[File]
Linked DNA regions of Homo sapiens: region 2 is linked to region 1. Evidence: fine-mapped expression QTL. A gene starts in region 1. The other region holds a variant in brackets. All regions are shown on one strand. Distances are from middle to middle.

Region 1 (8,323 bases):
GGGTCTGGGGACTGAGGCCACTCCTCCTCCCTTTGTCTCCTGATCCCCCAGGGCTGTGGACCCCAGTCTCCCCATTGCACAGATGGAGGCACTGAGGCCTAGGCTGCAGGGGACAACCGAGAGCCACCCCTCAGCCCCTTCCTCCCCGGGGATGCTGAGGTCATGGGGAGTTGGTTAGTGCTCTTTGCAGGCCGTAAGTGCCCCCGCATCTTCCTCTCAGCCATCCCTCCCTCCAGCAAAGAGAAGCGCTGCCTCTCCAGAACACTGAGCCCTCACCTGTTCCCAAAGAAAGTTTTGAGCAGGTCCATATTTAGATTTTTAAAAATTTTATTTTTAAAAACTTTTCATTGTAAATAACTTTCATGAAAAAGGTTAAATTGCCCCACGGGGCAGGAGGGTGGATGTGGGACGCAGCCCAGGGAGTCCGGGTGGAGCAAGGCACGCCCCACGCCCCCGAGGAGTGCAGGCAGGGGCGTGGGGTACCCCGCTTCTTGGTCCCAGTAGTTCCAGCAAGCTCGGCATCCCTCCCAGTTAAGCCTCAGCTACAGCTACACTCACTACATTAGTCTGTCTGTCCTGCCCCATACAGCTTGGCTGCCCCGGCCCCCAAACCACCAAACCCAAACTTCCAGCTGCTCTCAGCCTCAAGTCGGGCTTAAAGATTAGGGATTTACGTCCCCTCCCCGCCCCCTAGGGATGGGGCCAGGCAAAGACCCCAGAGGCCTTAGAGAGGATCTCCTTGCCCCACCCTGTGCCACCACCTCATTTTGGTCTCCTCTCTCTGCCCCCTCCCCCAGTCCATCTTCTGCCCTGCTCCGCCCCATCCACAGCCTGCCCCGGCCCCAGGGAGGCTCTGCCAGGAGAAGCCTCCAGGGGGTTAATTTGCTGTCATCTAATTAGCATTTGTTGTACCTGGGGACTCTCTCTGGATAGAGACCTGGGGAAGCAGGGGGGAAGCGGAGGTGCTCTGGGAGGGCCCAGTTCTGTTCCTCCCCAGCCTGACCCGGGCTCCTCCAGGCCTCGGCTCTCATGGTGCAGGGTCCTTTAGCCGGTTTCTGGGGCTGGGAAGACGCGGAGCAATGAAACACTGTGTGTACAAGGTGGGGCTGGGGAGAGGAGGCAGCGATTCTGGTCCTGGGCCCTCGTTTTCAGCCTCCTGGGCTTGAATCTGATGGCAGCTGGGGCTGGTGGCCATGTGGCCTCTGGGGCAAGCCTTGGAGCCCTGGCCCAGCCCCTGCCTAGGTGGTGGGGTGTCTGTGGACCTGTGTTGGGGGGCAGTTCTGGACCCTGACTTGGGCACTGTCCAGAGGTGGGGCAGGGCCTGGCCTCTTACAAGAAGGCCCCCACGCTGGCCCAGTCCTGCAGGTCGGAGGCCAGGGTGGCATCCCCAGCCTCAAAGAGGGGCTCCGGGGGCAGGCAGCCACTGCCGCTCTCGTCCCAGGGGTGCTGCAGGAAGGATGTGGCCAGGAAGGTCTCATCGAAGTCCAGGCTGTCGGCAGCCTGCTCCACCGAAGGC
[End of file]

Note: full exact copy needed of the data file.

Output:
Linked DNA regions of Homo sapiens: region 2 is linked to region 1. Evidence: fine-mapped expression QTL. A gene starts in region 1. The other region holds a variant in brackets. All regions are shown on one strand. Distances are from middle to middle.

Region 1 (8,323 bases):
GGGTCTGGGGACTGAGGCCACTCCTCCTCCCTTTGTCTCCTGATCCCCCAGGGCTGTGGACCCCAGTCTCCCCATTGCACAGATGGAGGCACTGAGGCCTAGGCTGCAGGGGACAACCGAGAGCCACCCCTCAGCCCCTTCCTCCCCGGGGATGCTGAGGTCATGGGGAGTTGGTTAGTGCTCTTTGCAGGCCGTAAGTGCCCCCGCATCTTCCTCTCAGCCATCCCTCCCTCCAGCAAAGAGAAGCGCTGCCTCTCCAGAACACTGAGCCCTCACCTGTTCCCAAAGAAAGTTTTGAGCAGGTCCATATTTAGATTTTTAAAAATTTTATTTTTAAAAACTTTTCATTGTAAATAACTTTCATGAAAAAGGTTAAATTGCCCCACGGGGCAGGAGGGTGGATGTGGGACGCAGCCCAGGGAGTCCGGGTGGAGCAAGGCACGCCCCACGCCCCCGAGGAGTGCAGGCAGGGGCGTGGGGTACCCCGCTTCTTGGTCCCAGTAGTTCCAGCAAGCTCGGCATCCCTCCCAGTTAAGCCTCAGCTACAGCTACACTCACTACATTAGTCTGTCTGTCCTGCCCCATACAGCTTGGCTGCCCCGGCCCCCAAACCACCAAACCCAAACTTCCAGCTGCTCTCAGCCTCAAGTCGGGCTTAAAGATTAGGGATTTACGTCCCCTCCCCGCCCCCTAGGGATGGGGCCAGGCAAAGACCCCAGAGGCCTTAGAGAGGATCTCCTTGCCCCACCCTGTGCCACCACCTCATTTTGGTCTCCTCTCTCTGCCCCCTCCCCCAGTCCATCTTCTGCCCTGCTCCGCCCCATCCACAGCCTGCCCCGGCCCCAGGGAGGCTCTGCCAGGAGAAGCCTCCAGGGGGTTAATTTGCTGTCATCTAATTAGCATTTGTTGTACCTGGGGACTCTCTCTGGATAGAGACCTGGGGAAGCAGGGGGGAAGCGGAGGTGCTCTGGGAGGGCCCAGTTCTGTTCCTCCCCAGCCTGACCCGGGCTCCTCCAGGCCTCGGCTCTCATGGTGCAGGGTCCTTTAGCCGGTTTCTGGGGCTGGGAAGACGCGGAGCAATGAAACACTGTGTGTACAAGGTGGGGCTGGGGAGAGGAGGCAGCGATTCTGGTCCTGGGCCCTCGTTTTCAGCCTCCTGGGCTTGAATCTGATGGCAGCTGGGGCTGGTGGCCATGTGGCCTCTGGGGCAAGCCTTGGAGCCCTGGCCCAGCCCCTGCCTAGGTGGTGGGGTGTCTGTGGACCTGTGTTGGGGGGCAGTTCTGGACCCTGACTTGGGCACTGTCCAGAGGTGGGGCAGGGCCTGGCCTCTTACAAGAAGGCCCCCACGCTGGCCCAGTCCTGCAGGTCGGAGGCCAGGGTGGCATCCCCAGCCTCAAAGAGGGGCTCCGGGGGCAGGCAGCCACTGCCGCTCTCGTCCCAGGGGTGCTGCAGGAAGGATGTGGCCAGGAAGGTCTCATCGAAGTCCAGGCTGTCGGCAGCCTGCTCCACCGAAGGC